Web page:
Stunned by the deaths of five young people in three car crashes over the weekend, Montgomery County officials said yesterday that they will step up enforcement efforts against reckless driving and push for new laws aimed at keeping teenage drivers safe.
"We have to find a way to stop these needless tragedies from occurring," Police Chief J. Thomas Manger said at a news conference.
The crashes, all involving excessive speed and one involving drag racing, killed five young people and seriously injured four others, county police said. The victims were 16 to 19 years old.
"We'll use any tactic we can," Manger said, including deploying extra officers to monitor areas known to be gathering spots for young drag racers and perhaps employing a Maryland State Police helicopter to help with surveillance.
But local officials are limited in what they can do to combat reckless driving by teenagers, Manger and other officials said. Insurance industry analysts and two state legislators who have sought tougher restrictions on teenage motorists said Maryland's laws regarding young drivers are the weakest in the Washington region.
For example, Virginia and the District have laws restricting the number of passengers that new teenage drivers can have. A bill that would have imposed similar restrictions in Maryland failed in the General Assembly last year.
The drivers in the fatal crashes over the weekend were ages 16, 17 and 19. Two of the drivers were killed. In each of the three crashes, at least one young passenger was killed. Police said that all the accidents involved speeding and inexperience at the wheel.
State Del. Adrienne A. Mandel (D-Montgomery), who co-sponsored the bill dealing with passenger restrictions, said the state "needs to put more teeth into our law." She said she intends to "redouble" her efforts to impose passenger restrictions. For the last three years, attempts to impose such restrictions have failed, Mandel said.
In the District, a driver younger than 18 who has had a license for less than six months may not carry passengers unless one of them is a licensed driver age 21 or older. After six months, there may be no more than two passengers without supervision until the driver is 18.
In Virginia, a driver younger than 18 who has had a license for less than a year may not carry more than one passenger younger than 18. After a year, a driver younger than 18 may carry no more than three passengers younger than 18.
The reason is simple: Inexperienced drivers can be easily distracted, experts said. And young drivers sometimes try to impress one another.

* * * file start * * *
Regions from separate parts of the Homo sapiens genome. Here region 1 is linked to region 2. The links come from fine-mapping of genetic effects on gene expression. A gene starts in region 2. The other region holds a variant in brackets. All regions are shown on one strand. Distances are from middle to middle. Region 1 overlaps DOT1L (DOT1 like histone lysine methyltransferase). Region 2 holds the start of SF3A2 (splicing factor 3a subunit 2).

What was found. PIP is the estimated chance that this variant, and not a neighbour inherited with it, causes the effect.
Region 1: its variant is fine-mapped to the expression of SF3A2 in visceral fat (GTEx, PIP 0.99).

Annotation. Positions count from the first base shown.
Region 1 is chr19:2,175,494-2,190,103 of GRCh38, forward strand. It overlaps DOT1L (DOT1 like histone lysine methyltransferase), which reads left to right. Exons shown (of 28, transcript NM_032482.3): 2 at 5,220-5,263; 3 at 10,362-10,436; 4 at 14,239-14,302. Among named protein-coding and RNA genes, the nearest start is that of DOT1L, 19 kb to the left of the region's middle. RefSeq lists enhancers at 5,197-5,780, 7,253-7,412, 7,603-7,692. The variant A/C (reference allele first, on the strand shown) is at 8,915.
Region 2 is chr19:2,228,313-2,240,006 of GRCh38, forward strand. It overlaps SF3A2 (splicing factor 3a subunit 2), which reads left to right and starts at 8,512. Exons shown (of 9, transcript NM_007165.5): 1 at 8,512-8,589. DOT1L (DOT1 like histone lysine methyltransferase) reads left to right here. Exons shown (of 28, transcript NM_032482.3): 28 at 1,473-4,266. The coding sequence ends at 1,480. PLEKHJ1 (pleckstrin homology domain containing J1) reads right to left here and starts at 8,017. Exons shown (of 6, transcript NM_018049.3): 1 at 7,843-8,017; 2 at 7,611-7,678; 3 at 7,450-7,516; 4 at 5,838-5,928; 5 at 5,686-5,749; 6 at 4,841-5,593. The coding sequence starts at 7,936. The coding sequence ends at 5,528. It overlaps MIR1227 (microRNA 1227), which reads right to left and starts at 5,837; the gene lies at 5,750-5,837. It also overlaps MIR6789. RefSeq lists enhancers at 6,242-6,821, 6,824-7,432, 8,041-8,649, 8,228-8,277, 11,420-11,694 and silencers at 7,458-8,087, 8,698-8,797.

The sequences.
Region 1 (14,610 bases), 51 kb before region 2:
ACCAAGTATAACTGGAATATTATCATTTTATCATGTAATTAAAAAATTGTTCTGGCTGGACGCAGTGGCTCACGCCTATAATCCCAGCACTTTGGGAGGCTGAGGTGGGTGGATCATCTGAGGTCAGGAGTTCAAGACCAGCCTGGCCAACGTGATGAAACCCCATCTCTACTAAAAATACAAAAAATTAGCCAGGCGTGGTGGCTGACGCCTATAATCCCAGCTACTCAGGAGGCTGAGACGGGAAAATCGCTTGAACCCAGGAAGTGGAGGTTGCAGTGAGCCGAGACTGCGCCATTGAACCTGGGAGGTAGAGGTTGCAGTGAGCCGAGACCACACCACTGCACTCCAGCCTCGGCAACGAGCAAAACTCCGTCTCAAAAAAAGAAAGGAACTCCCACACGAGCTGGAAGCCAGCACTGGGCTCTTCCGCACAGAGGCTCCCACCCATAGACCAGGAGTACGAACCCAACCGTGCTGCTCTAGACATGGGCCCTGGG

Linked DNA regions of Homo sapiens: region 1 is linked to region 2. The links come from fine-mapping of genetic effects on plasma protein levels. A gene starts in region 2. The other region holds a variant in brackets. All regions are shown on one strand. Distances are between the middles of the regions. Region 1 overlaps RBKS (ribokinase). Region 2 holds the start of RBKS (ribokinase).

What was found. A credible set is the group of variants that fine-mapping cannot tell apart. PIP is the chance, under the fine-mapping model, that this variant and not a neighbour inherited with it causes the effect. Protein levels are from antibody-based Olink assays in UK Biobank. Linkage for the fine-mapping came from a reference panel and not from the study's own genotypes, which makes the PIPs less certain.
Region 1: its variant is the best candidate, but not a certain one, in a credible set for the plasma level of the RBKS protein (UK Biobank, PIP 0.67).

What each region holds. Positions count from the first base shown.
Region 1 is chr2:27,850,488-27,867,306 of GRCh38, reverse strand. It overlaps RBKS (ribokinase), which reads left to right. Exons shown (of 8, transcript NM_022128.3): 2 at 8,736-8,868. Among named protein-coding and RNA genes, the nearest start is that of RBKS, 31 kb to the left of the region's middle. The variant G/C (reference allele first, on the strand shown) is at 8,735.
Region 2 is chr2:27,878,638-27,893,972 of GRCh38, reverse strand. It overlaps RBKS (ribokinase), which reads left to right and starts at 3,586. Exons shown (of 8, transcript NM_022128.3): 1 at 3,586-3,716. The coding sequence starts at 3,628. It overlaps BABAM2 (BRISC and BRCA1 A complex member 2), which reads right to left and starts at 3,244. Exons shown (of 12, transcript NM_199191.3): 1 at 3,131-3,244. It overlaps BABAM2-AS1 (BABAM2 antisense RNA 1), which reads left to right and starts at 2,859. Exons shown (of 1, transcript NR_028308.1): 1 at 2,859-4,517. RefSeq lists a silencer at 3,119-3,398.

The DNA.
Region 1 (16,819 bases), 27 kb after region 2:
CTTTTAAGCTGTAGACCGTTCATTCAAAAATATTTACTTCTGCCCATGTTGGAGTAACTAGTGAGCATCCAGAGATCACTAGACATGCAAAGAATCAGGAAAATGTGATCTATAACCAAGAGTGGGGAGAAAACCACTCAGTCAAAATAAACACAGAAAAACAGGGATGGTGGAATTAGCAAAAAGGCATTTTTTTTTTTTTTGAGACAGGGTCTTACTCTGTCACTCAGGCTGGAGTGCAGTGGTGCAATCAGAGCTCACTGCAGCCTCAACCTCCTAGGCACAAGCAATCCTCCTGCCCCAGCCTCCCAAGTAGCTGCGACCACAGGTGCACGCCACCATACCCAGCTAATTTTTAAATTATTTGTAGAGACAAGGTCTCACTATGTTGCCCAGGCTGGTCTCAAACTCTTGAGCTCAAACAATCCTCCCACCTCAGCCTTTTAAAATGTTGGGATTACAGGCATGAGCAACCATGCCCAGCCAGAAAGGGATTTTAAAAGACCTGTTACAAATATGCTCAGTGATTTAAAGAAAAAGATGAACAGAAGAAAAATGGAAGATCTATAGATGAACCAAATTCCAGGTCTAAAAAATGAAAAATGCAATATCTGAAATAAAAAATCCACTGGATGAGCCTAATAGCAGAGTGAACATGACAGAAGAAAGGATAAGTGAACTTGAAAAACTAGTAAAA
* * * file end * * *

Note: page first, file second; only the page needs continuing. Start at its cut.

"Young drivers often feel they are invincible," said David Snyder, vice president and general counsel of the American Insurance Association. "And because they don't fully understand the risks involved with a 3,000-pound motor vehicle at 60 miles per hour, they tend to focus on less important things, like the conversation with their peers."
Allan Williams, chief scientist for the Insurance Institute for Highway Safety, said that with young, inexperienced drivers, "there's a tendency toward risk-taking."
At James Hubert Blake High School in Silver Spring yesterday, news of the death of Alicia Betancourt, 16, spread sorrow through the halls.
Betancourt, a junior at Blake, died Friday night in an accident near Norbeck and Norwood roads in Aspen Hill. She was the passenger in a car driven by Hersh Kapoor, 16, who was critically injured.
At Atholton High School in Columbia, there was grief over the death of Robert Middaugh, 17, a senior. He died in a crash late Saturday night in Burtonsville. Also killed in that accident was Michelle Timchalk, 17, of Laurel.
Middaugh was driving a 2004 Pontiac GTO with three passengers on Sandy Spring Road about 11:30 p.m. when the car spun out of control and slammed into a steel light pole. Middaugh and Timchalk, who was riding in the front seat, died at the scene, police said. A back-seat passenger, Mary Kathleen Collins, 16, was severely injured.
In the crash that involved drag racing, police said, Edward Monterroza, 19, of Damascus was driving a 1991 Plymouth Laser with three passengers: Elmer Martinez, 18, of Wheaton; Rico Scott, 17, of Gaithersburg; and Alvin Monterroza, 16, of Montgomery Village.
Edward Monterroza and Martinez died when the Laser crashed in Poolesville early Sunday on a remote stretch of road. Police said that officers broke up a group of would-be drag racers and that Edward Monterroza was speeding away when the car went off the road.
For many of the friends and classmates of those who died over the weekend, it was a grim introduction to mortality.
"Many students are dealing with the death of a peer for the first time," said Michael Durso, principal of Springbrook High School, where Betancourt had numerous friends. "When someone is snatched right from your midst, someone in your age group, it's pretty sobering."
Staff writers Rebecca Dana and Ylan Q. Mui and researchers Carmen Chapin and Julie Tate contributed to this report.